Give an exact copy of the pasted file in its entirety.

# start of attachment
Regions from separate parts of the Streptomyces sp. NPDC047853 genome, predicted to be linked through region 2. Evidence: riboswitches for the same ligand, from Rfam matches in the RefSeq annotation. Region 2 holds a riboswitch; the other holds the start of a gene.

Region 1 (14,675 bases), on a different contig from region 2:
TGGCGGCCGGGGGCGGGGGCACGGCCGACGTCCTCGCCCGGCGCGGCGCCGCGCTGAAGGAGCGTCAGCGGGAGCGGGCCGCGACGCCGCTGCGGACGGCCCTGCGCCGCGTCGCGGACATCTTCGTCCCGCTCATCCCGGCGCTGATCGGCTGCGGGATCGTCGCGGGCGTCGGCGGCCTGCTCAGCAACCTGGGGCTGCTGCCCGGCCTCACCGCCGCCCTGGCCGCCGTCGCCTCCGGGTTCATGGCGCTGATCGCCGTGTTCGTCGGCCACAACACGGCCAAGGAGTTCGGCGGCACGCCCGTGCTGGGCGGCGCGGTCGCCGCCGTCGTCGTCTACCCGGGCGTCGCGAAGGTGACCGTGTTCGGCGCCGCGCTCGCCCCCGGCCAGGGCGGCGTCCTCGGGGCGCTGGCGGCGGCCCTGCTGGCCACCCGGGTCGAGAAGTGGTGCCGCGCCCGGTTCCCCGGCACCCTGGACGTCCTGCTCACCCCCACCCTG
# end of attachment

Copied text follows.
Regions from separate parts of the Streptomyces sp. NPDC047853 genome, predicted to be linked through region 2. Evidence: riboswitches for the same ligand, from Rfam matches in the RefSeq annotation. Region 2 holds a riboswitch; the other holds the start of a gene.

Region 1 (14,675 bases), on a different contig from region 2:
TGGCGGCCGGGGGCGGGGGCACGGCCGACGTCCTCGCCCGGCGCGGCGCCGCGCTGAAGGAGCGTCAGCGGGAGCGGGCCGCGACGCCGCTGCGGACGGCCCTGCGCCGCGTCGCGGACATCTTCGTCCCGCTCATCCCGGCGCTGATCGGCTGCGGGATCGTCGCGGGCGTCGGCGGCCTGCTCAGCAACCTGGGGCTGCTGCCCGGCCTCACCGCCGCCCTGGCCGCCGTCGCCTCCGGGTTCATGGCGCTGATCGCCGTGTTCGTCGGCCACAACACGGCCAAGGAGTTCGGCGGCACGCCCGTGCTGGGCGGCGCGGTCGCCGCCGTCGTCGTCTACCCGGGCGTCGCGAAGGTGACCGTGTTCGGCGCCGCGCTCGCCCCCGGCCAGGGCGGCGTCCTCGGGGCGCTGGCGGCGGCCCTGCTGGCCACCCGGGTCGAGAAGTGGTGCCGCGCCCGGTTCCCCGGCACCCTGGACGTCCTGCTCACCCCCACCCTG